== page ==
I was upset but quite a few judges approached me and said they loved my look and that I just needed some more exposure. They said that because all the competitors are crammed on stage together for 60 seconds it’s hard for them to really see and compare everyone so being a known face really helps.

I did loads of photoshoots that day, it was stunning outside the venue and I have since appeared in many magazines and websites across Europe. I am also being flown out to Germany for a shoot in September. At the World Championships I was also invited to the IFBB World Cup in Madrid six weeks later, which I did and came 6th.

Although the World Championships did not go well for me I was so happy to see my fellow Brit Louise Rogers get her pro card and we have become great friends since. In fact, Louise and her partner, Mark Palfery, are doing my contest preparation for the UK championships this year. I have some great people who are there for me, especially in the tough times and to pick me up. Besides Mark and Lou there is Karen and Harold Marillier and my boyfriend, Gary, who has always flown everywhere with me and gone through all my ups and downs with me. I just hope that this year I can put a huge ghost to rest at the UK finals and finally take home the title! I can’t explain how much it means to me... I am going all out to try and win and hopefully all my international experience will help me to bring my best package yet to the stage. I want the recognition I feel I deserve for the last five years of hard work. I don’t want to have to go home with another disappointing result.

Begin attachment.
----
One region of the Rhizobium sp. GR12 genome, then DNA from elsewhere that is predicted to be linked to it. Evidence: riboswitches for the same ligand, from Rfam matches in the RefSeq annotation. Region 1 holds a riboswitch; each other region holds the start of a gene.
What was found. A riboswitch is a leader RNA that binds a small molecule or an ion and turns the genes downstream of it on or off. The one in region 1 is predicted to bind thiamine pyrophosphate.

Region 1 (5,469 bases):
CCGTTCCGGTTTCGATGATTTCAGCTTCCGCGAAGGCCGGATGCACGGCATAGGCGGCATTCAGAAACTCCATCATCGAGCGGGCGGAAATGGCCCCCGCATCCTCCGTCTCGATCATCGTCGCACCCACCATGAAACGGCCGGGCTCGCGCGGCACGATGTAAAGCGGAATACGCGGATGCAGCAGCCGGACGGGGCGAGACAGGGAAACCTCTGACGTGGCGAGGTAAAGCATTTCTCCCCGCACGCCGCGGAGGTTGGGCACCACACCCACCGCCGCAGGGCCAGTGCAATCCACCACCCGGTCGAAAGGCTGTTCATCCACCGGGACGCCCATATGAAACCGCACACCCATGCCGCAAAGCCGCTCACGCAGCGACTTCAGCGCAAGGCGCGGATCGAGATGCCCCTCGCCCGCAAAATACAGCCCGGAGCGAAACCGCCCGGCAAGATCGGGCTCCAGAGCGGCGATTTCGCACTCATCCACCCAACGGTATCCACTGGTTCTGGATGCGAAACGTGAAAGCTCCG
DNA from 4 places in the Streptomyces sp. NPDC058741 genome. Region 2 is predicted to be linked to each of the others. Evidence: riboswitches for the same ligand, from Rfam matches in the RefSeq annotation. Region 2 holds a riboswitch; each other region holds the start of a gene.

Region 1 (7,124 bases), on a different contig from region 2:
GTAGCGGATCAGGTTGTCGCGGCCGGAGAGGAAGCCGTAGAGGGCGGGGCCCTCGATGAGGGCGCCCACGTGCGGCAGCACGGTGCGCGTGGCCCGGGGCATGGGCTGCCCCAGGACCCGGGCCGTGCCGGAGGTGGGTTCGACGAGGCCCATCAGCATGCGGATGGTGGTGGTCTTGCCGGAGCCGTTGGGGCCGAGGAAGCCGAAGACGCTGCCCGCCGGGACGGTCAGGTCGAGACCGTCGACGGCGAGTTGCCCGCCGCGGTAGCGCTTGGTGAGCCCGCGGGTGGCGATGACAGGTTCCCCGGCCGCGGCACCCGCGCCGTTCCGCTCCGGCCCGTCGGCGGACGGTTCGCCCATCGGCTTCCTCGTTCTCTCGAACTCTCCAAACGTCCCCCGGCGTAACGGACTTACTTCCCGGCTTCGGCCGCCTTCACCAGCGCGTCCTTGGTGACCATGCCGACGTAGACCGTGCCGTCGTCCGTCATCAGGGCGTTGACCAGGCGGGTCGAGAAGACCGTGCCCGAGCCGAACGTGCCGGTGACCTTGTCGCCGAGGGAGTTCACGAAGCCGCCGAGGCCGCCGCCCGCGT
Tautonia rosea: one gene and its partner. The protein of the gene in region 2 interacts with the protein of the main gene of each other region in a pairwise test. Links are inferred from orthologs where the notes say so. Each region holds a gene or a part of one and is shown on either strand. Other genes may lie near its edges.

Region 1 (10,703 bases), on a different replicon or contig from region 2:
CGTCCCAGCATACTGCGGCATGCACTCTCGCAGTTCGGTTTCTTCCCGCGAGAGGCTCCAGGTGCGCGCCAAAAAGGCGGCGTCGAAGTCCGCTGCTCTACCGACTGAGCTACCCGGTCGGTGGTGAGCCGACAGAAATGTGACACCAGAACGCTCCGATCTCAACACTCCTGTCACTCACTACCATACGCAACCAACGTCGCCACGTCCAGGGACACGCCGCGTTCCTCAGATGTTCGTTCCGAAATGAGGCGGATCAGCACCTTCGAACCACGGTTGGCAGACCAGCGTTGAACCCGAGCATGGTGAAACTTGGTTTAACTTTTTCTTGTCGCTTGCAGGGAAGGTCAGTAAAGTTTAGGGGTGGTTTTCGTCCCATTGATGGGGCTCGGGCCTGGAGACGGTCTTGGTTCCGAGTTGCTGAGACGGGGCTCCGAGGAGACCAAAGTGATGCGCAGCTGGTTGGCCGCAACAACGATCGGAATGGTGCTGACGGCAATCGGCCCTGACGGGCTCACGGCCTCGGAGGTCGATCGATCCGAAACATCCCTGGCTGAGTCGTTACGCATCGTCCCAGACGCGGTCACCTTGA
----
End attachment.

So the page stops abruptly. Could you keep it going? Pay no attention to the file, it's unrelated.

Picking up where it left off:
Work-wise my personal training business is going really well. I am also working on bringing out my own training and nutrition DVD, which is aimed not only at competitors but also anyone wanting to sculpt amazing legs and glutes and to receive honest information about diet myths etc. It should be really good fun with lots of high energy workouts and healthy tips. I am still part of team EAS, which I love and I thank them for their amazing products and support. I am also continuing to do as much fitness modelling as I can.